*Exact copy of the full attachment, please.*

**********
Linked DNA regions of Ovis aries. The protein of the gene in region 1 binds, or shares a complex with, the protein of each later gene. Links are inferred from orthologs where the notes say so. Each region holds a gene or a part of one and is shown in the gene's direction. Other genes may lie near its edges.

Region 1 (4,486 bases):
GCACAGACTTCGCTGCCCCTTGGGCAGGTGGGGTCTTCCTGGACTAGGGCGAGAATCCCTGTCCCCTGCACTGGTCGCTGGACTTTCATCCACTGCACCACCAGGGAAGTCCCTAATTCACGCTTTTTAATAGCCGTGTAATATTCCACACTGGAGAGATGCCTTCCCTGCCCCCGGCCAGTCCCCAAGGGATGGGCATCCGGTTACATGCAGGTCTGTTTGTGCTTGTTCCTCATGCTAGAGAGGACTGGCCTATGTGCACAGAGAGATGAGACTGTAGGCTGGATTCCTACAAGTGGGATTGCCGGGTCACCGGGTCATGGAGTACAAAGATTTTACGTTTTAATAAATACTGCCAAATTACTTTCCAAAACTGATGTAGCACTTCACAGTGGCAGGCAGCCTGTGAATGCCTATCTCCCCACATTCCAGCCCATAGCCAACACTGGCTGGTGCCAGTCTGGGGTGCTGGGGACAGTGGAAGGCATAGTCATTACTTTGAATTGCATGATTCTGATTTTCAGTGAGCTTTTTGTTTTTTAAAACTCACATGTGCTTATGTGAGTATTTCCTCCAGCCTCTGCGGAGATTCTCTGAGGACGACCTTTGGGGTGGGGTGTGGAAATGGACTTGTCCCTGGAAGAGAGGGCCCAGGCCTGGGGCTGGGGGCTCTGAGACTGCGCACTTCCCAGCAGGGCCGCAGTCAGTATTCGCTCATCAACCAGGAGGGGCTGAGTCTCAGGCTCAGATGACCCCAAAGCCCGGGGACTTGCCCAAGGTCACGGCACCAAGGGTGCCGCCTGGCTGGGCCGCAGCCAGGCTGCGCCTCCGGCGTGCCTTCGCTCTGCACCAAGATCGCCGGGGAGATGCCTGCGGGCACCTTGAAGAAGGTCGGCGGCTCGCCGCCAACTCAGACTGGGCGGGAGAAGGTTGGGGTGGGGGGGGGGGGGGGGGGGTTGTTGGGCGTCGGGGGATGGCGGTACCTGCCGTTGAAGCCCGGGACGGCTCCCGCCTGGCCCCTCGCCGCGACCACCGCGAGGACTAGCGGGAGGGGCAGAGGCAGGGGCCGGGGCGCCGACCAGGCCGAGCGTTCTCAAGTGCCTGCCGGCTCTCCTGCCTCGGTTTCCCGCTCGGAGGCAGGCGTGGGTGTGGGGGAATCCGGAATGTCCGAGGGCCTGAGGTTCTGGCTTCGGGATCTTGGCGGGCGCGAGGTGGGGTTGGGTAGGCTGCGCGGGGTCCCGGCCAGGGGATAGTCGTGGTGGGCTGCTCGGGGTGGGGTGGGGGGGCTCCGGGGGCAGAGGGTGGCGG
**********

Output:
Linked DNA regions of Ovis aries. The protein of the gene in region 1 binds, or shares a complex with, the protein of each later gene. Links are inferred from orthologs where the notes say so. Each region holds a gene or a part of one and is shown in the gene's direction. Other genes may lie near its edges.

Region 1 (4,486 bases):
GCACAGACTTCGCTGCCCCTTGGGCAGGTGGGGTCTTCCTGGACTAGGGCGAGAATCCCTGTCCCCTGCACTGGTCGCTGGACTTTCATCCACTGCACCACCAGGGAAGTCCCTAATTCACGCTTTTTAATAGCCGTGTAATATTCCACACTGGAGAGATGCCTTCCCTGCCCCCGGCCAGTCCCCAAGGGATGGGCATCCGGTTACATGCAGGTCTGTTTGTGCTTGTTCCTCATGCTAGAGAGGACTGGCCTATGTGCACAGAGAGATGAGACTGTAGGCTGGATTCCTACAAGTGGGATTGCCGGGTCACCGGGTCATGGAGTACAAAGATTTTACGTTTTAATAAATACTGCCAAATTACTTTCCAAAACTGATGTAGCACTTCACAGTGGCAGGCAGCCTGTGAATGCCTATCTCCCCACATTCCAGCCCATAGCCAACACTGGCTGGTGCCAGTCTGGGGTGCTGGGGACAGTGGAAGGCATAGTCATTACTTTGAATTGCATGATTCTGATTTTCAGTGAGCTTTTTGTTTTTTAAAACTCACATGTGCTTATGTGAGTATTTCCTCCAGCCTCTGCGGAGATTCTCTGAGGACGACCTTTGGGGTGGGGTGTGGAAATGGACTTGTCCCTGGAAGAGAGGGCCCAGGCCTGGGGCTGGGGGCTCTGAGACTGCGCACTTCCCAGCAGGGCCGCAGTCAGTATTCGCTCATCAACCAGGAGGGGCTGAGTCTCAGGCTCAGATGACCCCAAAGCCCGGGGACTTGCCCAAGGTCACGGCACCAAGGGTGCCGCCTGGCTGGGCCGCAGCCAGGCTGCGCCTCCGGCGTGCCTTCGCTCTGCACCAAGATCGCCGGGGAGATGCCTGCGGGCACCTTGAAGAAGGTCGGCGGCTCGCCGCCAACTCAGACTGGGCGGGAGAAGGTTGGGGTGGGGGGGGGGGGGGGGGGGTTGTTGGGCGTCGGGGGATGGCGGTACCTGCCGTTGAAGCCCGGGACGGCTCCCGCCTGGCCCCTCGCCGCGACCACCGCGAGGACTAGCGGGAGGGGCAGAGGCAGGGGCCGGGGCGCCGACCAGGCCGAGCGTTCTCAAGTGCCTGCCGGCTCTCCTGCCTCGGTTTCCCGCTCGGAGGCAGGCGTGGGTGTGGGGGAATCCGGAATGTCCGAGGGCCTGAGGTTCTGGCTTCGGGATCTTGGCGGGCGCGAGGTGGGGTTGGGTAGGCTGCGCGGGGTCCCGGCCAGGGGATAGTCGTGGTGGGCTGCTCGGGGTGGGGTGGGGGGGCTCCGGGGGCAGAGGGTGGCGG